This paper studies the efficiency of financial intermediation through securitization in a model with heterogeneous lending opportunities and asymmetric information about the quality of securities. Issuers of securities can signal their quality by providing recourse to security buyers. I find that signaling increases the variation in the degree of asymmetric information over the business cycle, which creates the documented growth asymmetry in the cycle. In particular, in the boom stage of the business cycle, security quality remains private information and lower-quality securities accumulate on the balance sheets of lenders. This inefficient allocation of capital implies a deeper drop in output in a subsequent recession proportional to the length of the preceding boom.
We examine third-party loan repayment guarantees in a model in which lenders can screen, learn loan quality over time, and can sell loans before maturity when in need of liquidity. A loan guarantee improves market liquidity and reduces lending standards, with a positive overall welfare effect. Guarantees improve the average quality of non-guaranteed loans traded and thus the market liquidity of these loans, which is a positive pecuniary externality. As a result, guarantees are excessively low and should be subsidized. Our results contribute to a current debate about reforming government-sponsored loan guarantees.
We identify a sizable wealth redistribution channel which creates a monetary policy trade-off whereby short-term economic stimulus is followed by persistently lower output over the medium term. This trade-off is stronger in economies with more nominal household debt but weakened by a more aggressive monetary policy stance and under price-level targeting. Given this trade-off, low-for-long episodes can lead to persistently depressed output. The medium-term implications of the wealth redistribution channel rely on the presence of labor supply heterogeneity, which we show both analytically and in the context of an estimated New Keynesian general equilibrium model with household heterogeneity.
Markets for securitized assets were characterized by high liquidity prior to the recent financial crisis and by a sudden market dry-up at the onset of the crisis. A general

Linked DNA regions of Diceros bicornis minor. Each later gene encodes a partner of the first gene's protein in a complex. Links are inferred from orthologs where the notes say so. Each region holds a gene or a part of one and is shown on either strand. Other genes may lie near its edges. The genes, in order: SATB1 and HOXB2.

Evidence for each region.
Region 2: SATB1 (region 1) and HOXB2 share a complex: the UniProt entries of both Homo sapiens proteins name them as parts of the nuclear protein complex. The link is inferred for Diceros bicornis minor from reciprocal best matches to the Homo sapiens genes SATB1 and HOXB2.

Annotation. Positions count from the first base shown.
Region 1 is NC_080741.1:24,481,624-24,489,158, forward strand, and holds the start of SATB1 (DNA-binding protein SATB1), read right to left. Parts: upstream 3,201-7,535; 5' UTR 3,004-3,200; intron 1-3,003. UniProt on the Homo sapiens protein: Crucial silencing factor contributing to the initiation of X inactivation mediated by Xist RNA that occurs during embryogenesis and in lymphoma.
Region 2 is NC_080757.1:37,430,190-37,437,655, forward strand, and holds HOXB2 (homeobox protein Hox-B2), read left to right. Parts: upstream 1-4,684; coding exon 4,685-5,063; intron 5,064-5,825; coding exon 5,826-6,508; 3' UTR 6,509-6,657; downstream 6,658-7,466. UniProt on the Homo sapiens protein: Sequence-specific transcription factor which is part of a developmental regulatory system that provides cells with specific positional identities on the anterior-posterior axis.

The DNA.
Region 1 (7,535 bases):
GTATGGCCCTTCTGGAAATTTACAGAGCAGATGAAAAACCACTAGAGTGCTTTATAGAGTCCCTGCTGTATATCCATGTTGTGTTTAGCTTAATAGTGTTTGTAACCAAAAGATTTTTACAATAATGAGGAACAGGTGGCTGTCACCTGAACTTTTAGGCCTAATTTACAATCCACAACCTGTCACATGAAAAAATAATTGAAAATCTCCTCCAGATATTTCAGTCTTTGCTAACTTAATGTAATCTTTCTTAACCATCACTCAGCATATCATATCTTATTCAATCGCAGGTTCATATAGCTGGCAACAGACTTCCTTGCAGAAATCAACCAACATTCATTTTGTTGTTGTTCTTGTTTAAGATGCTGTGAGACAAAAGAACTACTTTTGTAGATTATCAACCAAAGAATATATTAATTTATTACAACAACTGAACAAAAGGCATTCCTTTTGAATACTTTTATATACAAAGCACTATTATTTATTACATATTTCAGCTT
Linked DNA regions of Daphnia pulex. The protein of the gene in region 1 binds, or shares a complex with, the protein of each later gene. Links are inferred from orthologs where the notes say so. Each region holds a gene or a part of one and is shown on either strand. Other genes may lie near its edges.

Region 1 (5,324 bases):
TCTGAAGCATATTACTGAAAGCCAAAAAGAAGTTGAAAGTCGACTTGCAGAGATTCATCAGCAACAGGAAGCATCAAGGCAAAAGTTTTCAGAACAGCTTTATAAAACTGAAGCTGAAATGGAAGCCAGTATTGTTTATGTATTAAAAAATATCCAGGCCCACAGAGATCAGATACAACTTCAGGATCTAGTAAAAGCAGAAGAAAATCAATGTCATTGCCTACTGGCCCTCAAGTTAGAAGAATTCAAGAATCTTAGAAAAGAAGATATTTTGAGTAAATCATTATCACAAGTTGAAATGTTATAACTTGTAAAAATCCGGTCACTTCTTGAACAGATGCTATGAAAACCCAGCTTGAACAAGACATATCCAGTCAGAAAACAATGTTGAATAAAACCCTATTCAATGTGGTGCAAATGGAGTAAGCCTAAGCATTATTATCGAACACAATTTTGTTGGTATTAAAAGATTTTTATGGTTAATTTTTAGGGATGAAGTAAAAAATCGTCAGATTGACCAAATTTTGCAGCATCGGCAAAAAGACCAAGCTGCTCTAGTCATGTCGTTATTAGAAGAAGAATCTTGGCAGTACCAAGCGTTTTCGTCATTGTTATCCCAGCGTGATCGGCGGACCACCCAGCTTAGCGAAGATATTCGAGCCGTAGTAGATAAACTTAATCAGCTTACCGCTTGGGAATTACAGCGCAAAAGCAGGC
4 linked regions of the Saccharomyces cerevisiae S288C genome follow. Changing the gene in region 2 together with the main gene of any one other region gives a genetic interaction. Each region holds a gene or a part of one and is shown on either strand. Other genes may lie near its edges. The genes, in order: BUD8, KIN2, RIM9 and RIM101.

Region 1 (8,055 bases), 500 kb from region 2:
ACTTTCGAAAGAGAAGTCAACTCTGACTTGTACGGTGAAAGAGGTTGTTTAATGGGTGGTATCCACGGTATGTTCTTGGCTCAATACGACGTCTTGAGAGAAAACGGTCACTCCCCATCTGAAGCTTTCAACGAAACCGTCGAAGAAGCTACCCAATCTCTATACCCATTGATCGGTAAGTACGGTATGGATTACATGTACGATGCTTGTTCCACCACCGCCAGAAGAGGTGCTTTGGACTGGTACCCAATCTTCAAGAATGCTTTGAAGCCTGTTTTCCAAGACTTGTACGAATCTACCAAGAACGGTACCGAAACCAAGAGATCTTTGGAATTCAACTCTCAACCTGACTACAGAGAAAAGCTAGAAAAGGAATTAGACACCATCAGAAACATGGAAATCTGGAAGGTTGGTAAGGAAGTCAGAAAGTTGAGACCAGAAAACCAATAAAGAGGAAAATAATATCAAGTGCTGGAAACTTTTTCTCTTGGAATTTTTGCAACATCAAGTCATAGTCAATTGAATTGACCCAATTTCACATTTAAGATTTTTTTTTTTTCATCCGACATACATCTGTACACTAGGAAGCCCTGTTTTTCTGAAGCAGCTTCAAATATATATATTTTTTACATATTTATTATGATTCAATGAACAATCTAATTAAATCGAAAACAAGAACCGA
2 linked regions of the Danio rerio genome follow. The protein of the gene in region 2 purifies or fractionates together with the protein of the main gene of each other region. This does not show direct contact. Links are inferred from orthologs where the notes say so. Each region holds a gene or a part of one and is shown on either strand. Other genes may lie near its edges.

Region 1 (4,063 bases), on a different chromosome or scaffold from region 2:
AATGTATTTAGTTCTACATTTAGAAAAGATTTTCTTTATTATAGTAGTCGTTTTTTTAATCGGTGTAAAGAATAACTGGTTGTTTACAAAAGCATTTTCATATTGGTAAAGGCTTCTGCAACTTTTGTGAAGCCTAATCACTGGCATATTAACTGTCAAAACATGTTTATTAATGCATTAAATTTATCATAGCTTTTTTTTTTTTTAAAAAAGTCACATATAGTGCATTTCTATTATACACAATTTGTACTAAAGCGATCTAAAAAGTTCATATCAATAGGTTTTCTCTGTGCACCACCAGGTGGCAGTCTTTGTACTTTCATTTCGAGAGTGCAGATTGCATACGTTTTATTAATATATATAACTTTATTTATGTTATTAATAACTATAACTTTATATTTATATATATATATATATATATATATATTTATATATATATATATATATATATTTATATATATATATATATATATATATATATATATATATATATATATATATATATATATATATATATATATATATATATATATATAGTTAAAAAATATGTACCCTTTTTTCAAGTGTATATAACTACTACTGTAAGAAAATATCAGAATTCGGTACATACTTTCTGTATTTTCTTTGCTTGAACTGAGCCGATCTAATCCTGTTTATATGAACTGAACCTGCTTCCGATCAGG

equilibrium model with heterogeneous investment opportunities and information frictions predicts that, in boom periods or mild recessions, the degree of adverse selection in resale markets for securitized
assets is limited because of the reputation-based guarantees by asset originators. This supports investment and output. However, in a deep recession, characterized by high dispersion of asset qualities,
there is a sudden surge in adverse selection due to an economy-wide default on reputation-based guarantees, which persistently depresses the output in the economy. Government policy of asset purchases
limits the negative effects of adverse selection on the real economy, but may create a negative moral hazard problem.
Bail-in bonds have gained a lot of attention among bank regulators. These bonds supposedly raise the hurdle for a government
bailout by converting into loss-absorbing capital once the issuing bank runs into trouble. We argue that banks can short-circuit bail-in
requirements by offering investors off-balance-sheet insurance against conversion. The bond itself appears as a bail-in bond on the issuer's
balance sheet while the insurance is booked off balance sheet until the bond converts. The government can deter insurance provision by imposing
penalties when insurance is discovered, but these penalties may not be credible. We find conditions for an equilibrium in which insurance against
conversion is provided by banks and bailed out by the government rather than penalized upon discovery. We also present new empirical evidence in support of our model.